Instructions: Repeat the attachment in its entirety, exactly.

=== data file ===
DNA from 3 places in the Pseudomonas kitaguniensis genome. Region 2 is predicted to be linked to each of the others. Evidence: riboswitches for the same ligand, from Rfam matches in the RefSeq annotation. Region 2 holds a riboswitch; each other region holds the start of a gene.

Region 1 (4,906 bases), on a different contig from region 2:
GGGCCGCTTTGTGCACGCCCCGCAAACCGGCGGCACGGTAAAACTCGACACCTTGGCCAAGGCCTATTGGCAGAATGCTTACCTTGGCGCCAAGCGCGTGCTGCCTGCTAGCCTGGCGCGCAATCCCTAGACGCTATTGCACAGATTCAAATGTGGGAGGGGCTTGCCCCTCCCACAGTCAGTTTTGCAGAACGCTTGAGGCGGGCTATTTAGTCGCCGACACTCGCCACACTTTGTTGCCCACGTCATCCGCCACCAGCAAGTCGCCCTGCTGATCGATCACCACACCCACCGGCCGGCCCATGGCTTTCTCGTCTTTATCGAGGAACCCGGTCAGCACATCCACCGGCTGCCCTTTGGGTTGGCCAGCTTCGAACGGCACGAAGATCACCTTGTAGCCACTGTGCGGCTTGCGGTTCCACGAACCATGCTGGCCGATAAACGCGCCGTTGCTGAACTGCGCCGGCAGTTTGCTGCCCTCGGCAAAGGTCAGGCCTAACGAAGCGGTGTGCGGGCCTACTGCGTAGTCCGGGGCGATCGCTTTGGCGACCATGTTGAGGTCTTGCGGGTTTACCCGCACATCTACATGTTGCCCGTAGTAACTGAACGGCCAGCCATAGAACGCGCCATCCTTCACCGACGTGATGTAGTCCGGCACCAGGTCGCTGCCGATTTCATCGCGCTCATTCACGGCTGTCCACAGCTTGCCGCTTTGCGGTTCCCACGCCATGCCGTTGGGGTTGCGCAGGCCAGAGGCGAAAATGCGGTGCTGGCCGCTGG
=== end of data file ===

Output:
DNA from 3 places in the Pseudomonas kitaguniensis genome. Region 2 is predicted to be linked to each of the others. Evidence: riboswitches for the same ligand, from Rfam matches in the RefSeq annotation. Region 2 holds a riboswitch; each other region holds the start of a gene.

Region 1 (4,906 bases), on a different contig from region 2:
GGGCCGCTTTGTGCACGCCCCGCAAACCGGCGGCACGGTAAAACTCGACACCTTGGCCAAGGCCTATTGGCAGAATGCTTACCTTGGCGCCAAGCGCGTGCTGCCTGCTAGCCTGGCGCGCAATCCCTAGACGCTATTGCACAGATTCAAATGTGGGAGGGGCTTGCCCCTCCCACAGTCAGTTTTGCAGAACGCTTGAGGCGGGCTATTTAGTCGCCGACACTCGCCACACTTTGTTGCCCACGTCATCCGCCACCAGCAAGTCGCCCTGCTGATCGATCACCACACCCACCGGCCGGCCCATGGCTTTCTCGTCTTTATCGAGGAACCCGGTCAGCACATCCACCGGCTGCCCTTTGGGTTGGCCAGCTTCGAACGGCACGAAGATCACCTTGTAGCCACTGTGCGGCTTGCGGTTCCACGAACCATGCTGGCCGATAAACGCGCCGTTGCTGAACTGCGCCGGCAGTTTGCTGCCCTCGGCAAAGGTCAGGCCTAACGAAGCGGTGTGCGGGCCTACTGCGTAGTCCGGGGCGATCGCTTTGGCGACCATGTTGAGGTCTTGCGGGTTTACCCGCACATCTACATGTTGCCCGTAGTAACTGAACGGCCAGCCATAGAACGCGCCATCCTTCACCGACGTGATGTAGTCCGGCACCAGGTCGCTGCCGATTTCATCGCGCTCATTCACGGCTGTCCACAGCTTGCCGCTTTGCGGTTCCCACGCCATGCCGTTGGGGTTGCGCAGGCCAGAGGCGAAAATGCGGTGCTGGCCGCTGG